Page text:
I have seen it used as a genre description on RPS more than twice and in my world, that is what defines genre names as official.

  2. Ross Angus says:

    Skywhale! Noooooooo!

  3. Jalan says:

    Narration in the trailer reminds me strongly of Maurice LaMarche doing a mix of Orson Welles and Captain Kirk.

    (edit) The trailer on the developer’s website, just to be clear.

    • Alice O'Connor says:

      You know what, yeah, let’s have that trailer in here instead.

      • RARARA says:

        You can’t just… take their trailer away from them, man! Where are your ethics?

      • Jalan says:

        The halting way he speaks has me in tears from laughing so much (quite the opposite effect they were going for, I realize). The British fellow in the other trailer doesn’t quite have the same comedic impact.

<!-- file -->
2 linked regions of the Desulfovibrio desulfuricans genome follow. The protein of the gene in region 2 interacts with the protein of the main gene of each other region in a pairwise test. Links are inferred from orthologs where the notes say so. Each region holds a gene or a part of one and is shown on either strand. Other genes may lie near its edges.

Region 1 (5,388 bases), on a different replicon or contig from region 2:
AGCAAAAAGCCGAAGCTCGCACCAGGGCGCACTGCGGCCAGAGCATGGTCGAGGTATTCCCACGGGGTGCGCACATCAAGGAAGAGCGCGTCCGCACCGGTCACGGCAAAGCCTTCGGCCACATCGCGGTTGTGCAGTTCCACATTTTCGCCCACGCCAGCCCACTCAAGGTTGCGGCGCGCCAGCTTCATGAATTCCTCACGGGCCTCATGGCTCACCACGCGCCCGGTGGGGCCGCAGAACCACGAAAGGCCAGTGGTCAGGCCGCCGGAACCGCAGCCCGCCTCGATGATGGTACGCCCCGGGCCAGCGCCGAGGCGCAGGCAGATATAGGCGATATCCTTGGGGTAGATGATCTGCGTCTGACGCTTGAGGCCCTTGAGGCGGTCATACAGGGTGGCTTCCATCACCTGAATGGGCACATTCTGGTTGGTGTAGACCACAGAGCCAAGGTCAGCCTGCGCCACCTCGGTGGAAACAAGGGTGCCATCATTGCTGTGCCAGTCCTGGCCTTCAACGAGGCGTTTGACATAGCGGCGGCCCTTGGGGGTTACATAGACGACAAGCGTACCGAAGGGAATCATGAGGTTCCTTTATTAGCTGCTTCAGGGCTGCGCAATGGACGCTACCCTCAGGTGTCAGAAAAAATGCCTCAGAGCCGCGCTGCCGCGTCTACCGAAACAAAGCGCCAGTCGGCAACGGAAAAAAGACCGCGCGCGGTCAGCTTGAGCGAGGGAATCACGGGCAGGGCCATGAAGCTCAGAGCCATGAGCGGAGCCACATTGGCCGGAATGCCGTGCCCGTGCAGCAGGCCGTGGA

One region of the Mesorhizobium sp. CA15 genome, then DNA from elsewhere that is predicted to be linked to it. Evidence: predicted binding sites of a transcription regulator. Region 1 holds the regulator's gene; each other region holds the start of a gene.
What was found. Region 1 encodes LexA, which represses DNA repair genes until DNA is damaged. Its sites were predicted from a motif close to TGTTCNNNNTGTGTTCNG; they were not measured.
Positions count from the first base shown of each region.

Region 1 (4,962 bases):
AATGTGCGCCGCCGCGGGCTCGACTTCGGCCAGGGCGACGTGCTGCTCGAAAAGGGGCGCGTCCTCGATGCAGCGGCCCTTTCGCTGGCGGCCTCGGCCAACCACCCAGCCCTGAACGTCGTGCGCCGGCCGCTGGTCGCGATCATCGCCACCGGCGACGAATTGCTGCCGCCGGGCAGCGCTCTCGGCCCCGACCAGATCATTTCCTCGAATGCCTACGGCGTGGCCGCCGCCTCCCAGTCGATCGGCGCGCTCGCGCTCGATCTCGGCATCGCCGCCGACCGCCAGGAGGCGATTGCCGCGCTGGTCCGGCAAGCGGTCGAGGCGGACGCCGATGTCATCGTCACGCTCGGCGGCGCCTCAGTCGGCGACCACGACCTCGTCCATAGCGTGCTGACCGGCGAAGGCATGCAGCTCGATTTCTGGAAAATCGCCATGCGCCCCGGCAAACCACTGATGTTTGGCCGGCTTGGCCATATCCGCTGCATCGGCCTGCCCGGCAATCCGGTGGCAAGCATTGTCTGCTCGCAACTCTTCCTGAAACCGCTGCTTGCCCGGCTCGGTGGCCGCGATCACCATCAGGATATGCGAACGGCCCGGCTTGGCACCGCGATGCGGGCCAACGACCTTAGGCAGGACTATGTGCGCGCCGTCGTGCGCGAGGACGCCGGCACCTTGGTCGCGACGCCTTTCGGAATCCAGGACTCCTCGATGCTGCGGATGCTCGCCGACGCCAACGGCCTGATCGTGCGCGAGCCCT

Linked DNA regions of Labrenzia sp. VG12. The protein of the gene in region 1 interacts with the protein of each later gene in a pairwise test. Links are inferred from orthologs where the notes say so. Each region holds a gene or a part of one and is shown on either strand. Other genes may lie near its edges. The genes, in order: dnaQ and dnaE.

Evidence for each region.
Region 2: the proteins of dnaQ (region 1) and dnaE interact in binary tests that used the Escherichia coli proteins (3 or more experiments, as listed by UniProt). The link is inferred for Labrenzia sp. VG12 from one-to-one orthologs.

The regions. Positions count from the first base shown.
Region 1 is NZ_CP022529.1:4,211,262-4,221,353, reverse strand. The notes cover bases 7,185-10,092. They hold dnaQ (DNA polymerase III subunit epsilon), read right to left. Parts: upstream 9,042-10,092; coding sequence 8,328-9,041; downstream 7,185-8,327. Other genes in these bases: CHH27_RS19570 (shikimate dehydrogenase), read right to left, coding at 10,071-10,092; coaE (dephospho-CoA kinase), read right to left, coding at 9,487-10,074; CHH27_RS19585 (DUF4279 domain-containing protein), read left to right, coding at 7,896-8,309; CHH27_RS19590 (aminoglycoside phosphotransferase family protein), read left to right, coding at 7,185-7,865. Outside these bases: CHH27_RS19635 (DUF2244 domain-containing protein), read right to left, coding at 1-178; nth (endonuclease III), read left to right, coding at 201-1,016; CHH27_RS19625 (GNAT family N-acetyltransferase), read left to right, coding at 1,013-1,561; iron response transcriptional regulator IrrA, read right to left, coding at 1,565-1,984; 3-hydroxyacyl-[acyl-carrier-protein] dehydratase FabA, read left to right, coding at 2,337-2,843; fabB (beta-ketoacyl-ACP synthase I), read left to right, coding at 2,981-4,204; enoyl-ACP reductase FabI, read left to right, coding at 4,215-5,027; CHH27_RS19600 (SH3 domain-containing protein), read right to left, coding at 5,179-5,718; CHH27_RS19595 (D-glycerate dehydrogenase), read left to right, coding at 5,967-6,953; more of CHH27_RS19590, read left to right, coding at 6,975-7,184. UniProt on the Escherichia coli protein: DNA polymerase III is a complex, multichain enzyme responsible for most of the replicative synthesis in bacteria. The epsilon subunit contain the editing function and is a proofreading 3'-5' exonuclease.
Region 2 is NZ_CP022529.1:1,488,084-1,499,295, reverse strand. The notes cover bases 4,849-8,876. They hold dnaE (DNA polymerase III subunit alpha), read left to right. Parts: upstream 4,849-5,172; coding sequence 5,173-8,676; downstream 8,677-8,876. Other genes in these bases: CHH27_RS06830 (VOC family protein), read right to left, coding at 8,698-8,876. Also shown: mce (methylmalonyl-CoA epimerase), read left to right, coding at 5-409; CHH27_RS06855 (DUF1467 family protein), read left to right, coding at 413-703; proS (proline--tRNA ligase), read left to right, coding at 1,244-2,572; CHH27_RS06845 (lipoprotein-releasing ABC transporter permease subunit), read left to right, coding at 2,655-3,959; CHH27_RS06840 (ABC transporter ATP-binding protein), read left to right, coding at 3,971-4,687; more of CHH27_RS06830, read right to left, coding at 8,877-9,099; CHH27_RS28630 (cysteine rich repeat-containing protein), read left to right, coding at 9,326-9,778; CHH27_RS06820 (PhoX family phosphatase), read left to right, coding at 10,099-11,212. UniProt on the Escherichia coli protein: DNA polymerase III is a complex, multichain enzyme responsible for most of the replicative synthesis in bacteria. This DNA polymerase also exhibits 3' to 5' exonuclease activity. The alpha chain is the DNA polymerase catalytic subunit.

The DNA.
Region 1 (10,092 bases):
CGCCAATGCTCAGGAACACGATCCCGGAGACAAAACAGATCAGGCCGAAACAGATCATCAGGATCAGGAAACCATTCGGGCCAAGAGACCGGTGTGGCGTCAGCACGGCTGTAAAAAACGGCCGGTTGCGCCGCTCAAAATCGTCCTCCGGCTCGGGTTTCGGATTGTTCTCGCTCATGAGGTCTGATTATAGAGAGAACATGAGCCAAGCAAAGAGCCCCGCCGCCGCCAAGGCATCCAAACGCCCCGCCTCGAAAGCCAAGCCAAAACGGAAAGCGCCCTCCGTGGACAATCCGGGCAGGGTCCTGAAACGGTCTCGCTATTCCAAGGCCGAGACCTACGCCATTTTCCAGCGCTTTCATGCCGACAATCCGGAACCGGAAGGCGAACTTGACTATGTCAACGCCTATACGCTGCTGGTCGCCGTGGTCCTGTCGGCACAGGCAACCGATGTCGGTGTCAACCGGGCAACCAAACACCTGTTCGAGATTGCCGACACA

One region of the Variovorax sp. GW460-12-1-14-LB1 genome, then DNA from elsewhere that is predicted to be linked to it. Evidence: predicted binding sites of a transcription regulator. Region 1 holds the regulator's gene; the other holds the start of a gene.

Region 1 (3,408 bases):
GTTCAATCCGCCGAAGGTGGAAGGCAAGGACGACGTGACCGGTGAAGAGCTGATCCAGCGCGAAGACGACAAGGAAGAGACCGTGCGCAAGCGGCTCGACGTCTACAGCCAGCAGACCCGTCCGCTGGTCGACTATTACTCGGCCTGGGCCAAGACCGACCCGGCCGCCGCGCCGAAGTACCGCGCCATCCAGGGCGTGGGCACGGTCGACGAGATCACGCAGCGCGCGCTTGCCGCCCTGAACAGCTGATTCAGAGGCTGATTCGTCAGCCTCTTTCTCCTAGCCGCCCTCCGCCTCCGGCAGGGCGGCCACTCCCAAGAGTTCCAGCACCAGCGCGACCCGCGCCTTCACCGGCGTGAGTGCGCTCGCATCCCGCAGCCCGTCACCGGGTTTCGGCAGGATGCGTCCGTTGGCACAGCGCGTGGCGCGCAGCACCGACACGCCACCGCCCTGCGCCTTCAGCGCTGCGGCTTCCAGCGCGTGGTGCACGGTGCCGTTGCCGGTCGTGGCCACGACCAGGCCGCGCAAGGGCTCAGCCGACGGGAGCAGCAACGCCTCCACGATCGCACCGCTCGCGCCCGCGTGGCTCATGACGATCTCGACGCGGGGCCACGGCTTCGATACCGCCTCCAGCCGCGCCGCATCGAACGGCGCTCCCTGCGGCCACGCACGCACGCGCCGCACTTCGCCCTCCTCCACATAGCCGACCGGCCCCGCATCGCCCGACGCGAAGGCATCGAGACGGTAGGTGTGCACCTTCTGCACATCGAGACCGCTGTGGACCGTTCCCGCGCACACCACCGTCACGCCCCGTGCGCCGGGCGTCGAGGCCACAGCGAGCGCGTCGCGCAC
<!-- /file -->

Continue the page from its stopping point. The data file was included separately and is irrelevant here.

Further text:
This has made want game trailers with nothing other than Maurice LaMarche narrating them as various characters he’s done over the years. If Deep Silver doesn’t put out a Dead Island 2 trailer featuring narration by Hedonismbot, I may riot.

  4. Monggerel says:

    How appropriate, I just started reading Moby Dick.


  5. pancakeru says:

    Looks fantastic! I love me some weird, surreal adventure!

  6. Wret says:

    Is it possible to turn the narration off? I find it weird how many environmental narrative games have an ever present disembodied voice filling the space to distract me from actually getting anything out of the environment.

    While on the topic of “walking sims”, how bout an urban exploration sim? Parkouring through creepy, decrepit, abandoned buildings and the like, without zombies or mobsters scattered around the place.